Both the Israeli government and Hamas deny allegations that prisoner-of-war Gilad Shalit will be moved to Egypt as part of negotiations over his release. The news was originally reported on June 23 by the Palestinian Ma'an news agency quoting Egyptian sources. Haaretz later ran the story, quoting European diplomatic sources. Under the deal, Shalit would be transferred to Egyptian custody while an agreement is solidified regarding the release of Palestinian prisoners. The London-based Asharq al-Awsat paper also ran the story quoting Arab sources. While the original report is no longer on the Asharq al-Awsat website, details of the report were widely published in the Western Media and by Haaretz. The report alleged that in return for Shalit's transferral, Israel would release 400 Palestinian prisoners. Then Shalit's parents would be permitted to see him in Egypt. Then, Israel would release more prisoners. The total number expected to be released by Israel is about 1,100.
This story is likely based in truth. It has been run by three independent sources all quoting different individuals whose nationality is identified in all cases. It is also a highly detailed claim, while most fabricated stories are general. It is in both Israel and Hamas' interest to keep the story under wraps in order to continue negotiations without the added influence of public pressure. It looks good for Israel that progress is being made, but if Hamas feels to threatened, it could easily change its mind. Therefore, comments contrary to the reports that are being made by Israel and Hamas are explainable. While a chance remains that all three sources are unreliable, the evidence seems to point towards this claim having a basis in reality.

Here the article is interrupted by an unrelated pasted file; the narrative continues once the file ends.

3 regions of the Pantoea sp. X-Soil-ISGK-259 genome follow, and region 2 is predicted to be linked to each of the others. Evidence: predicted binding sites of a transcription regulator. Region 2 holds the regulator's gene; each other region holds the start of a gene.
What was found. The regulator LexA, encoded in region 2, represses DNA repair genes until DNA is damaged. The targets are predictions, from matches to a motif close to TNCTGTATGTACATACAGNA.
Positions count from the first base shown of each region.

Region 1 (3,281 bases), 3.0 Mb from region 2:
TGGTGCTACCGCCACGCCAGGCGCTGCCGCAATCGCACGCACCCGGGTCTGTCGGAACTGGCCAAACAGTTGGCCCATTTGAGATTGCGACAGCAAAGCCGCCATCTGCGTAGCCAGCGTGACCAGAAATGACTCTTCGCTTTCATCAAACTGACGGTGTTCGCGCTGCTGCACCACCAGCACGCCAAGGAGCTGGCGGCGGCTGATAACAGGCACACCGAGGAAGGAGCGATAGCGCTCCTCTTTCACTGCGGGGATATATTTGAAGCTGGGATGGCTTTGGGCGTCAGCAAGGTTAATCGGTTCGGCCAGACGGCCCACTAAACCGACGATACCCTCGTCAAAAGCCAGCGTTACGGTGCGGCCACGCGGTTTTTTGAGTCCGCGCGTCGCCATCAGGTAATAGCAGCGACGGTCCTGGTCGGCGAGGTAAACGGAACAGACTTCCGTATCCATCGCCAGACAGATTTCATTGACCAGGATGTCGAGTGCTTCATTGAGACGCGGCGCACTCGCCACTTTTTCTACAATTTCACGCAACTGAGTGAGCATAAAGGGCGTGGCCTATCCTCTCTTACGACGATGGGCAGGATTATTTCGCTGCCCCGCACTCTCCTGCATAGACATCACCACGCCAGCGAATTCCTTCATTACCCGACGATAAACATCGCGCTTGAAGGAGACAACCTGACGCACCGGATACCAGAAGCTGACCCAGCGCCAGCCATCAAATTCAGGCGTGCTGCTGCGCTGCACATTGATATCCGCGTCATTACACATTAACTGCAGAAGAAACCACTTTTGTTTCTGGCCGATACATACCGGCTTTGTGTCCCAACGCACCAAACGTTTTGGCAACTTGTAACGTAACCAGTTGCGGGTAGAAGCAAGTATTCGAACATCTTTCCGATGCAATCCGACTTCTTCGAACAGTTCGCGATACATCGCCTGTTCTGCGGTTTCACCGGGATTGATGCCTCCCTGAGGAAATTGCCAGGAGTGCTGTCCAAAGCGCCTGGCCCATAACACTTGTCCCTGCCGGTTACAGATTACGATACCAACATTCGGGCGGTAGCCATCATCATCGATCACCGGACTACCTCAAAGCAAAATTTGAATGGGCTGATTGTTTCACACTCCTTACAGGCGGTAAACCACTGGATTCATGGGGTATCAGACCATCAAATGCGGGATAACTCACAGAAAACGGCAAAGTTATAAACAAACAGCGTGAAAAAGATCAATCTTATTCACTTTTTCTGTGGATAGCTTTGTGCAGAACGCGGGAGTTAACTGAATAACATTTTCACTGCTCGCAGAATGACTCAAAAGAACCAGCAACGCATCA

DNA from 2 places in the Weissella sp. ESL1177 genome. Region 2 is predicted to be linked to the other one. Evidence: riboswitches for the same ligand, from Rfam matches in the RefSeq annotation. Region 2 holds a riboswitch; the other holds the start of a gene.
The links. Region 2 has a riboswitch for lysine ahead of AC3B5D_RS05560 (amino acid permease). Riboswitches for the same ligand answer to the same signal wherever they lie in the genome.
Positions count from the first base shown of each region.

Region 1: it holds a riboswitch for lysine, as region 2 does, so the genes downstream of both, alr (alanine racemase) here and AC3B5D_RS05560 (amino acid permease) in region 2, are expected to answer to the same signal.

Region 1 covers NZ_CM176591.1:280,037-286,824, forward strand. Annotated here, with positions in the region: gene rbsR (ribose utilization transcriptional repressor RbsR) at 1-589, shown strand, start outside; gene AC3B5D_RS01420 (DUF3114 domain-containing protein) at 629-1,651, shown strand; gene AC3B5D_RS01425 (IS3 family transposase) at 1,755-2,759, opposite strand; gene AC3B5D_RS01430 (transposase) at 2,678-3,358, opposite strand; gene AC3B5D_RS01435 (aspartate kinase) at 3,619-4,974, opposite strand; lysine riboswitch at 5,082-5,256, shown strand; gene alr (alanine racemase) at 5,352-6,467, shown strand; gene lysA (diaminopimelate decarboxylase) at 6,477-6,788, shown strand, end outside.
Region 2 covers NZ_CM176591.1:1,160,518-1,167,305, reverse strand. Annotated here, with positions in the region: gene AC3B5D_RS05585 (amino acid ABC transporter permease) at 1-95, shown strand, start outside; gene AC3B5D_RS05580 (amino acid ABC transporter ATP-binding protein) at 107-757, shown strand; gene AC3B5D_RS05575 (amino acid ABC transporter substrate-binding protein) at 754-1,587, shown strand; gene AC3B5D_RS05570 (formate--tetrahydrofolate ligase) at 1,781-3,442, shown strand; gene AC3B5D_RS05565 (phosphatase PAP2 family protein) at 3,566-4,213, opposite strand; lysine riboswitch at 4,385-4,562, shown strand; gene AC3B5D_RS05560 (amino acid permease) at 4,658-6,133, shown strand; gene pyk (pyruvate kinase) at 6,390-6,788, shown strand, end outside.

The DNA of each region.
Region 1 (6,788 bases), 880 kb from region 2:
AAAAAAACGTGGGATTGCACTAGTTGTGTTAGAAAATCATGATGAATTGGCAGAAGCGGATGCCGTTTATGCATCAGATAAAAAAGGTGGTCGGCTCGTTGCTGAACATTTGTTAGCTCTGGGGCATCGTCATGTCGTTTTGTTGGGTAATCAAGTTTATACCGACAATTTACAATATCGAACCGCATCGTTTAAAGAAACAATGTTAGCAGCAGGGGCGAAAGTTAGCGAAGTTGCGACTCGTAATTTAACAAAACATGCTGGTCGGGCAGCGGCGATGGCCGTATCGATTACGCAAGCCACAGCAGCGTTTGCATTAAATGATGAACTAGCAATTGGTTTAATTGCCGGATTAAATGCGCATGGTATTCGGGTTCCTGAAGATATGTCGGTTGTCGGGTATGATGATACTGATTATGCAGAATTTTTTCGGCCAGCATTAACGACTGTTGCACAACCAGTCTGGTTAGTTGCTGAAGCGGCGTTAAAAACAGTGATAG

1) Barak Ravid, Akiva Eldar, "Israel, Egypt Negotiate Terms of New Gaza Truce," Haaretz, June 28, 2009.
2) Akiva Eldar, Barak Ravid, Avi Issacharoff, "Hamas: No Truth in Media Storm Over Shalit Deal," Haaretz, June 28, 2009.
3) "Barak: Reports of Imminent Shalit Release Unfounded," Ma'an News Agency, June 28, 2009.
4) Akiva Eldar, Avi Issachoroff, "Shalit Transfer to Egypt is Imminent," Haaretz, June 26, 2009.
5) "Israel Denies Shalit Will Move to Egypt," UPI, June 23, 2009.
6) "Arab Sources Also Say Gilad Shalit Will be Moved to Egypt Soon," San Francisco Sentinel, June 27, 2009.